San Diego State University’s Independent Student Newspaper Since 1913

The Daily Aztec

San Diego State University’s Independent Student Newspaper Since 1913

The Daily Aztec

San Diego State University’s Independent Student Newspaper Since 1913

The Daily Aztec

The Humanities do not need AI

The latest trend of generative AI poses a great threat to the humanities and liberal arts fields of university
Emily Augustine
Illustration by Emily Augustine

If, like me, you gave a cursory glance at your emails in the last month or so, you would have seen a survey from San Diego State University’s Information Technology Division inquiring about “AI in the classroom.” It’s especially apparent with AI’s popularity in the last year, that it is here, and it’s here to stay.

Whether it’s the infamous ChatGPT or a number of other generative AI, you’ve definitely heard about at least one of these programs. In even greater likelihood, you may know someone personally who has used it. Perhaps even you yourself have done so.

I have no doubt that in the STEM fields, AI has proved to be a necessary tool to further the means of an objective pursuit of knowledge. It is perfectly adequate to have AI as a tool in the classroom for computer scientists, engineers, mathematicians, statisticians, and all STEM majors alike. The disciplines are there as a way to expand reasoning and grasp what was previously unreal.

On the other hand, the goal of the humanities should obviously lie in a creative product — an expression of some parts of the human condition. For this, I find AI’s role enabling laziness rather than achieving creative expression.

Of course, creative processes exist in other fields outside the humanities. However, the humanities are particularly susceptible to the negative aspects of AI. The function of AI lacks the human perspective that the humanities is based on.

As David Foster Wallace put it in his “This is Water” speech, “(a) liberal arts education is not so much about filling you up with knowledge as it is about ‘teaching you how to think.’”

Imagine a Nobel prize winner for rocket science laying claim to some assistance with AI alongside an author for a prize in literature whose work credits ChatGPT in the liner notes. The author would be decidedly met with more scorn and derision.

I’m not saying with the prior example that this difference is an injustice; it is a matter-of-fact observation highlighting a philosophical distinction our culture holds between the disciplines.

The mentality of using AI presents itself, at least in these creative spheres, as a gross favoritism of quantity over quality. We see that now in the recently-resolved writers’ strike, where boardroom executives were considering using AI to replace screenwriters.

AI’s most fervent supporters prioritize generative machines over the inefficient lecturer. For example, burgeoning technology displays historical avatars like Plato, presenting their ideas in watered-down, text-to-video formats to appease the younger TikTok-addled generation. Rapidly declining attention spans are seen as marketing opportunities, rather than a gross reduction in the cognitive abilities of students.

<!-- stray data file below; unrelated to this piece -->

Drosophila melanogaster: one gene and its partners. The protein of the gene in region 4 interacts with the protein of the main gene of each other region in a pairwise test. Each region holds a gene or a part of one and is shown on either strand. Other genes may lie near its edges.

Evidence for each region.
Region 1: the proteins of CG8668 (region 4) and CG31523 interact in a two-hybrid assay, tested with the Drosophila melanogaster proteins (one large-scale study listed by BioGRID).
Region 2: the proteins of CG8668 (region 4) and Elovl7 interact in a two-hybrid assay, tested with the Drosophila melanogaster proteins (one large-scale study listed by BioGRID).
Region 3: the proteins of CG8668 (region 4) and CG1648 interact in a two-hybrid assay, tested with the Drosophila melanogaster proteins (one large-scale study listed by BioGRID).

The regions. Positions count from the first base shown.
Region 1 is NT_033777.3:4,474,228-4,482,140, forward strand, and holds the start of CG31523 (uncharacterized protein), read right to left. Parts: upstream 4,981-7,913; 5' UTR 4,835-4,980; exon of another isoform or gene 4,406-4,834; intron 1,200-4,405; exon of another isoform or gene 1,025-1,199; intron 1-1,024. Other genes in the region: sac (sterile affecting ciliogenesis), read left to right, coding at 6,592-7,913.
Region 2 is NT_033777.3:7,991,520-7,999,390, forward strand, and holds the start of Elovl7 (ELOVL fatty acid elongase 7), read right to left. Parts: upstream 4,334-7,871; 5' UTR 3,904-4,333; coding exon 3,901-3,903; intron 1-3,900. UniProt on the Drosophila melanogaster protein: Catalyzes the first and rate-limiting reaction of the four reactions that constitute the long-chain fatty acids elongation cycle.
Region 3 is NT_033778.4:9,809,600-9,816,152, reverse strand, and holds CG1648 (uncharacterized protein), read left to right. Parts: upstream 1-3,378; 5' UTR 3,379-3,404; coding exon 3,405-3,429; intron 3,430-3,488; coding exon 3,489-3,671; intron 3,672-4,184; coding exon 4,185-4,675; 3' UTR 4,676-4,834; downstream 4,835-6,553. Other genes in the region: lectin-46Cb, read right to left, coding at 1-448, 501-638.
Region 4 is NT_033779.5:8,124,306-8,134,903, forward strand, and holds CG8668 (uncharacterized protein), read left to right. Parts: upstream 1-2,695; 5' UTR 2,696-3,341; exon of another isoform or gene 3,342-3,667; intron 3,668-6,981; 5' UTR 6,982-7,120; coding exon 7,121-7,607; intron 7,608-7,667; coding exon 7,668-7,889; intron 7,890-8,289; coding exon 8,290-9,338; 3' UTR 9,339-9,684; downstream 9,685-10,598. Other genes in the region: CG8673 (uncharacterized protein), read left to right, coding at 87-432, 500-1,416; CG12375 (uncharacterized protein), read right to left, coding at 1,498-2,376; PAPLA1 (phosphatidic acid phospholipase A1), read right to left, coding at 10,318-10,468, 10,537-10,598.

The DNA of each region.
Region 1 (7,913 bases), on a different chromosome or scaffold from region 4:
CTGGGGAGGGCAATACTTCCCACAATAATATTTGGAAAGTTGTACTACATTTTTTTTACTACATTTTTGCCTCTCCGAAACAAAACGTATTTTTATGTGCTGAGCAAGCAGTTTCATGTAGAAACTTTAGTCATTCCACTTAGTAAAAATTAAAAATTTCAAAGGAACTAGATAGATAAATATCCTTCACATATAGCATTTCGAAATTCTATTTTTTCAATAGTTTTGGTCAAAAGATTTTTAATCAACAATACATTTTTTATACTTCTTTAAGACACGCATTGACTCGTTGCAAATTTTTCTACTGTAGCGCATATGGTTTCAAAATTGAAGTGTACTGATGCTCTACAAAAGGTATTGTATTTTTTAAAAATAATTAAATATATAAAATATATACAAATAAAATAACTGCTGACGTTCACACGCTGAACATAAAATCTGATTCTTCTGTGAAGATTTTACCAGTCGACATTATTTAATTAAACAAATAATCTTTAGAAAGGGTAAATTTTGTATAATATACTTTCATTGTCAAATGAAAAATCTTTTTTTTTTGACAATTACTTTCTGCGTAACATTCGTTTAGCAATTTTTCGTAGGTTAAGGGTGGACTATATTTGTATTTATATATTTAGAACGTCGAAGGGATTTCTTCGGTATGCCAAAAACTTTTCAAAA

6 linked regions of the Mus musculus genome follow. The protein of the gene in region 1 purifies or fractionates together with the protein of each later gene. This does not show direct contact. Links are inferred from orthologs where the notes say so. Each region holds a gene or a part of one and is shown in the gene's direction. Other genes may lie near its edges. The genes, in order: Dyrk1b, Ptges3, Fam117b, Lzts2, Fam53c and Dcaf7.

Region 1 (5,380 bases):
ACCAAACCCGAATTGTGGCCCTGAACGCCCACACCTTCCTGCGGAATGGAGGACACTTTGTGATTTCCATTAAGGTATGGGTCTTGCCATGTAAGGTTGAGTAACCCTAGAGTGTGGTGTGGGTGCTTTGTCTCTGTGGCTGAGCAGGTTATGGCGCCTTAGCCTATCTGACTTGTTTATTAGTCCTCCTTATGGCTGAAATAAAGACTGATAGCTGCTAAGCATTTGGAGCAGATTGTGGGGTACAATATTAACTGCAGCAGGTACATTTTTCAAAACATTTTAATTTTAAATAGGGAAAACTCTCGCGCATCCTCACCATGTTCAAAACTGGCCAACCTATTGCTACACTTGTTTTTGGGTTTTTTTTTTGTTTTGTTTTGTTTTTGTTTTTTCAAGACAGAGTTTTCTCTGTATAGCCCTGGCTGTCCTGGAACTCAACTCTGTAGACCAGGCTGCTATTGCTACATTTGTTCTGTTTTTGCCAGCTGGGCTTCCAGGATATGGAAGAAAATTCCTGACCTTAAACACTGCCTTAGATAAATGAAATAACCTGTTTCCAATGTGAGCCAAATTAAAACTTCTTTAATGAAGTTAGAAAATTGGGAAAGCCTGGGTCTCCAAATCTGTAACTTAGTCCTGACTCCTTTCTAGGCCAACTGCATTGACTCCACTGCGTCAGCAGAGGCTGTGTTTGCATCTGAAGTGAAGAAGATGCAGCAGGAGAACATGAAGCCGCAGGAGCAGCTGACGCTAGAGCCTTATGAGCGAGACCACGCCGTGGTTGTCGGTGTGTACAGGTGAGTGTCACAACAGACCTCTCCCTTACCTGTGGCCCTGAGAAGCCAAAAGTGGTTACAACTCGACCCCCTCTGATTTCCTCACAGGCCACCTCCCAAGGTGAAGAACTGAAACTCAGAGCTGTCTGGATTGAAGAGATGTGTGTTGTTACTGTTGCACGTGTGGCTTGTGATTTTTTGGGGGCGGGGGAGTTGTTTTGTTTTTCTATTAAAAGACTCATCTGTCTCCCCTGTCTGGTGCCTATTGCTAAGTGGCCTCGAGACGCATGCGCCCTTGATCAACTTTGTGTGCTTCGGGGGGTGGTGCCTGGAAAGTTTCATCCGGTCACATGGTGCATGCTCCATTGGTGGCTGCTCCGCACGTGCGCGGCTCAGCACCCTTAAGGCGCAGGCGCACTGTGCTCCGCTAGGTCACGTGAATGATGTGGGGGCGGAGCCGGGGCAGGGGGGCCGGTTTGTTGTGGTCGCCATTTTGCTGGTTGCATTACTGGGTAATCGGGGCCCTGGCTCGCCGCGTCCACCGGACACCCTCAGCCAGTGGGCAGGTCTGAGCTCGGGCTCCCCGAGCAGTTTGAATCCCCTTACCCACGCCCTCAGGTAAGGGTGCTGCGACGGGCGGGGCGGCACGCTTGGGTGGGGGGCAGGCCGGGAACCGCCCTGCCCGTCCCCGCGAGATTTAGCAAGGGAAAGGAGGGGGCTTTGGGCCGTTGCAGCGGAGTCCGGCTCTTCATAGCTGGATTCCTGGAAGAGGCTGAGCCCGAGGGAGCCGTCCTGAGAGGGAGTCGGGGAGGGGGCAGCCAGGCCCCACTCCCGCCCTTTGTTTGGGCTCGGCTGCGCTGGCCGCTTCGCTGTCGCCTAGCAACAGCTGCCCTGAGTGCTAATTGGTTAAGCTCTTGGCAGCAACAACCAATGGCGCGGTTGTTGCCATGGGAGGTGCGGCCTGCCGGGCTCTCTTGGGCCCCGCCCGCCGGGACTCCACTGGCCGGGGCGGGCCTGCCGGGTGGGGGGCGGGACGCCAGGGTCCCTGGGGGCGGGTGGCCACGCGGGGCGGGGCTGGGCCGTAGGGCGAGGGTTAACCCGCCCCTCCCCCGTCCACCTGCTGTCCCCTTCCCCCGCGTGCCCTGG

Why support a tutor or engage with your school’s own resources when you can consult an AI online? Why bother engaging with your own comprehension of a particular subject for a paper when ChatGPT can spit it out hot off the press for submission? Why bother with the intimacy of mentorship with a professor when all the answers clearly lie in the regurgitating gullet of AI? Why do the work, when AI can do it “for” you?

We are in a bureaucratic hell of educational standards where students are discouraged from doing their own work for the majors they signed up for. I can understand some defiance to the various required GEs that a student may have absolutely zero interest in. But, college is the average person’s first great exposure to all things included in life and the world.

If college were to be only the job skills, preparations, and qualifications — merely a position to be handed off at the graduation date, and nothing more — would not we retitle this expectation as a failure to know what vocational training is?

If college were only a means to make money, a significant majority of the majors being offered would be wiped away for not possessing lucrative goals. College is, and has always been, a way for people to become well-rounded and well-adjusted. A way to pursue not just what interests you, but what may or “may” interest you.

For many, it’s the first time they’ve experienced living somewhere other than home — a great chance to meet not just new people, but new types of people. It is a way to engage with new concepts they’d otherwise never be able to do, much less be encouraged to do on their own.

When the climb toward a meaningful education is reduced to the goal of a substantive paycheck, all steps irrespective of capital gains will diminish over time. AI’s ability to ease the mundanity of the process can never account for accurately depicting human expression or character.

About the Contributors
Christopher Ritter
Christopher Ritter, Staff Writer
Christopher Ritter (he/him/his) is a Senior at San Diego State University. He is majoring in Public Administration and minoring in Economics. In his spare time he loves listening to music, playing bass guitar, reading, and writing. He is currently interning with the City of San Diego as well as volunteering for the Refugee Resettlement center under Jewish Family Services. Christopher plans on volunteering overseas for the Peace Corps after graduation, ideally pursuing graduate school and or some other career in international government. He hopes that he can use his writing as a tool for inspiring others and expressing his keen interests in life.
Emily Augustine, '23-24 Graphics Editor